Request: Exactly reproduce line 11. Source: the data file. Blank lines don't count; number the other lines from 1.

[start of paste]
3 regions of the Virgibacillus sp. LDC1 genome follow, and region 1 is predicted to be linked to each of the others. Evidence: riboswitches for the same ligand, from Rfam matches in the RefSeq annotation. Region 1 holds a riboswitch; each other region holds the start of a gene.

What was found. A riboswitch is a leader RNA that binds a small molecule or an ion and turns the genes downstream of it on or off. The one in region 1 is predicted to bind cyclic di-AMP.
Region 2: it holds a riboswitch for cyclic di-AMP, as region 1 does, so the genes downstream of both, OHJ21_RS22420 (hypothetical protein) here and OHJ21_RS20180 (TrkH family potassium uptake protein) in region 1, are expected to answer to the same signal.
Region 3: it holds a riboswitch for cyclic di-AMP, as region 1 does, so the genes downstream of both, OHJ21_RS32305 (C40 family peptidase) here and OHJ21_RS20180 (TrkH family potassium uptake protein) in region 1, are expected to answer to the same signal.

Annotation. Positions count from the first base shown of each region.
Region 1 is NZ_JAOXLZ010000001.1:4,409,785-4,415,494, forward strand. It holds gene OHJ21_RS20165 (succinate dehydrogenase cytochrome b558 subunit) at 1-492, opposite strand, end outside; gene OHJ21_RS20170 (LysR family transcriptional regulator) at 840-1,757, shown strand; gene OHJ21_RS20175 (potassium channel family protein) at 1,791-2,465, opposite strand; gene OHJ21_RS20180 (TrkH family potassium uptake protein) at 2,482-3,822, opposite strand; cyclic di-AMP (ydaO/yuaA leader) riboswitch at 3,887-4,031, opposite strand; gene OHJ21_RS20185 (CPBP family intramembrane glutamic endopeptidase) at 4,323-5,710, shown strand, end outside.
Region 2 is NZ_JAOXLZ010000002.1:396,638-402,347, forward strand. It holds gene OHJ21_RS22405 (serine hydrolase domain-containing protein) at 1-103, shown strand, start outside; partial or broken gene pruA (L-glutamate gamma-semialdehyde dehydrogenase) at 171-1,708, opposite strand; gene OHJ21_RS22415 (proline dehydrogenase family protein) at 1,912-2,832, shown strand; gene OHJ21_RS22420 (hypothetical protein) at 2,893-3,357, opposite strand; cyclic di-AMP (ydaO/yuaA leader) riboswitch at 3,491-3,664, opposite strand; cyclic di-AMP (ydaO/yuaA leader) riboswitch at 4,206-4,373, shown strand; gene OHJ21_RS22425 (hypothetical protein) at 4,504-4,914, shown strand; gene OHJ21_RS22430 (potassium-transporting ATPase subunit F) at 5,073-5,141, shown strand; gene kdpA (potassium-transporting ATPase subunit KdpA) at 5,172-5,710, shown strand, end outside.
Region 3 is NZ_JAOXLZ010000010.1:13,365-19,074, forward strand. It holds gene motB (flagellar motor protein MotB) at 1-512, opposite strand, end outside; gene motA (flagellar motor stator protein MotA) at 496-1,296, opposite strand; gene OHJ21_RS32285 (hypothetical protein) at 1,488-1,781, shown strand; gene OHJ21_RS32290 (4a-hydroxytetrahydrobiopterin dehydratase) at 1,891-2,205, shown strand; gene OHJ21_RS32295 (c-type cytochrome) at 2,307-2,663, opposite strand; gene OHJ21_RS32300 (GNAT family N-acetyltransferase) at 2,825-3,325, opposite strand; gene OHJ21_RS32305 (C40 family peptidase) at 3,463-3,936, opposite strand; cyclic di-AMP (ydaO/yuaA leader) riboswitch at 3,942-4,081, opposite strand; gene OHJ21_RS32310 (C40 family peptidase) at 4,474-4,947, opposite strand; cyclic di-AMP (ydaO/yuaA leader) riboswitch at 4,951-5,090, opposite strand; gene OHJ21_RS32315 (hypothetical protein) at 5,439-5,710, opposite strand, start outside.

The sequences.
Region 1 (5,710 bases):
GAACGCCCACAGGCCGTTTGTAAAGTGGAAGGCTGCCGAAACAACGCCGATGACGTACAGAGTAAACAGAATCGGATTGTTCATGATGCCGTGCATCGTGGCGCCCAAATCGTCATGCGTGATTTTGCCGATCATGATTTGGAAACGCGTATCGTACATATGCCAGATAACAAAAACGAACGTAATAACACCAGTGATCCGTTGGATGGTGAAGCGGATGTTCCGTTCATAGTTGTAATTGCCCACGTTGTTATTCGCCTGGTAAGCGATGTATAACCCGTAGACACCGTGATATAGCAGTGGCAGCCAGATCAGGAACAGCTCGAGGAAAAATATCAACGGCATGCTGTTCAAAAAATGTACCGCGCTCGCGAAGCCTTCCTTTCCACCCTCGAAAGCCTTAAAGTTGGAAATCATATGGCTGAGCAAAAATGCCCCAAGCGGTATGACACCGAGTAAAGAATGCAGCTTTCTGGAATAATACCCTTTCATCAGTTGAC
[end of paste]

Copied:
GAACGCCCACAGGCCGTTTGTAAAGTGGAAGGCTGCCGAAACAACGCCGATGACGTACAGAGTAAACAGAATCGGATTGTTCATGATGCCGTGCATCGTGGCGCCCAAATCGTCATGCGTGATTTTGCCGATCATGATTTGGAAACGCGTATCGTACATATGCCAGATAACAAAAACGAACGTAATAACACCAGTGATCCGTTGGATGGTGAAGCGGATGTTCCGTTCATAGTTGTAATTGCCCACGTTGTTATTCGCCTGGTAAGCGATGTATAACCCGTAGACACCGTGATATAGCAGTGGCAGCCAGATCAGGAACAGCTCGAGGAAAAATATCAACGGCATGCTGTTCAAAAAATGTACCGCGCTCGCGAAGCCTTCCTTTCCACCCTCGAAAGCCTTAAAGTTGGAAATCATATGGCTGAGCAAAAATGCCCCAAGCGGTATGACACCGAGTAAAGAATGCAGCTTTCTGGAATAATACCCTTTCATCAGTTGAC